This is an archived article and the information in the article may be outdated. Please look at the time stamp on the story to see when it was last updated.

CHICAGO — Dozens of Chicago Park District employees are being disciplined — and some fired — as the inspector general looks into allegations of sexual misconduct and abuse.

Superintendent and CEO of the Chicago Park District Michael Kelly held a press conference Monday where he announced sweeping measures taken against numerous employees.

Kelly says 42 staff members have been disciplined since allegations of sexual misconduct and abuse first came to light last year. Nine of those are directly related to the office of inspector general’s ongoing investigation.

“Despite recent reports, I’ve always taken these allegations with the utmost seriousness,” Kelly said.

The staff members also include two high-level employees — the assistant director of recreation and beaches, and the pools manager. They’ve been placed on emergency suspension, as have several others. An inspector general investigation is pending.

“Currently there are seven additional employees who’ll remain on emergency suspension in relation to the investigation. Six others have resigned and have been placed on the do not hire list, excluding them from future employment with the parks district,” Kelly said. “The remaining employees have received a written reprimand, suspension, chose to resign, or were terminated, and are no longer eligible for future employment with the district.”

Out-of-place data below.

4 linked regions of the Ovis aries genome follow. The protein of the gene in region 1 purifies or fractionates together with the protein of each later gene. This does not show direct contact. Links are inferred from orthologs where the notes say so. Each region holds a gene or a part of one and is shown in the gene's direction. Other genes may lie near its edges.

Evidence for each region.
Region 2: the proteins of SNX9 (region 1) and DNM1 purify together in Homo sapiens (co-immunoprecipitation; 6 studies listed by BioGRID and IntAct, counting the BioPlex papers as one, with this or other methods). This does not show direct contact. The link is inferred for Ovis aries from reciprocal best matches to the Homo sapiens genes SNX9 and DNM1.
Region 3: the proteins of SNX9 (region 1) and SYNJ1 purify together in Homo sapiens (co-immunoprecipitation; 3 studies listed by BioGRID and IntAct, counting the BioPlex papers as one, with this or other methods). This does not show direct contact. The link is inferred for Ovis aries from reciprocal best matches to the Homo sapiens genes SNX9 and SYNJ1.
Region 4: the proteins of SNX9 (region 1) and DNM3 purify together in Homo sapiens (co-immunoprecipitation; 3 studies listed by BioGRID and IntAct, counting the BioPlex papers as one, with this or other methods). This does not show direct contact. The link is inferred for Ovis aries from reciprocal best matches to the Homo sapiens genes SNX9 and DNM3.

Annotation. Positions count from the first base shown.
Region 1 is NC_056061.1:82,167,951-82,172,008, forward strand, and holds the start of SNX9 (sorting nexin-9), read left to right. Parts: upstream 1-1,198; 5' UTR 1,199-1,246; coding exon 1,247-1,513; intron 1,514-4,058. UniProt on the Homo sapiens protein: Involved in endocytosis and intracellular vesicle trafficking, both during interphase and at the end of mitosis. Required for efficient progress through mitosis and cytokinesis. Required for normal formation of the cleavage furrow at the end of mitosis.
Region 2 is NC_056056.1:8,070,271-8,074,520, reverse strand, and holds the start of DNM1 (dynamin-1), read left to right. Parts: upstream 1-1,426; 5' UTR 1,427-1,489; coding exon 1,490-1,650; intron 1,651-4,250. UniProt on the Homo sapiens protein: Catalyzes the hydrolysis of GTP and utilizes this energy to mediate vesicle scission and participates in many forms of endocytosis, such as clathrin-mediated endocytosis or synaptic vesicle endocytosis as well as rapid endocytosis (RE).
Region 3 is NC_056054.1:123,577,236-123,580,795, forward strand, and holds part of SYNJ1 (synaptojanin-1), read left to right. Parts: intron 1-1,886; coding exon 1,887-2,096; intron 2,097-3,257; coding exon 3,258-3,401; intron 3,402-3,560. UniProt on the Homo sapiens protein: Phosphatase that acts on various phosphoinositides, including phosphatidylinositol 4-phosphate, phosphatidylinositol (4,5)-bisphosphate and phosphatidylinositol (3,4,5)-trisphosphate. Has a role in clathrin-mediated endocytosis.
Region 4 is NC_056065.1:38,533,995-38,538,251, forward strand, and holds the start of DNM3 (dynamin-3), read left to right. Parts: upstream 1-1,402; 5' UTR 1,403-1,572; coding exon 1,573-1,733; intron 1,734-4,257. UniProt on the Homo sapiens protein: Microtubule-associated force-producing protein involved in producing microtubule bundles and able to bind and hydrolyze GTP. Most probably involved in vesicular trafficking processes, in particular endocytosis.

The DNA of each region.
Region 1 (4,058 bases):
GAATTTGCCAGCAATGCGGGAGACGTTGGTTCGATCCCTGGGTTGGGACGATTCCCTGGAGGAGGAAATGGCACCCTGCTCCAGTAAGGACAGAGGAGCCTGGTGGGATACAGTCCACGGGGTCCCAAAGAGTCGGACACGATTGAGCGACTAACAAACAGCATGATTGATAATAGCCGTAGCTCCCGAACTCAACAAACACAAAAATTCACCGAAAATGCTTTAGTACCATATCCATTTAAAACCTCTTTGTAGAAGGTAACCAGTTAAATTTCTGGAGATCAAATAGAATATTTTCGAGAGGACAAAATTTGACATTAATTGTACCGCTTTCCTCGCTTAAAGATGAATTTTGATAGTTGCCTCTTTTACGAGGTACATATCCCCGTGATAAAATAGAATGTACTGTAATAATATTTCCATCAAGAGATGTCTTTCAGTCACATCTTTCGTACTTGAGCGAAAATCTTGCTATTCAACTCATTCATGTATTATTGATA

Read more: Latest Chicago news headlines

Kelly also thanked the women that came forward and announced the creation of a new office of protection, which he expects will be up and running by January of next year. That will serve as an intake point for verification and assessment of complaints going forward.

In the meantime, if anyone has a complaint, they can take that directly to the Inspector General.

The displinary actions stems from a report in which a former lifeguard accussed coworkers of sexual harrassment along with both sexual and physical abuse. The complaint was eventually handed over to Inspector General, albeit six weeks later, which drew criticism.

“I got that letter from that young woman, I turned it over to the IG. What I did instead is I read it and turned it over to my management,” he said. “That’s quite normal to ask management to look into it first.”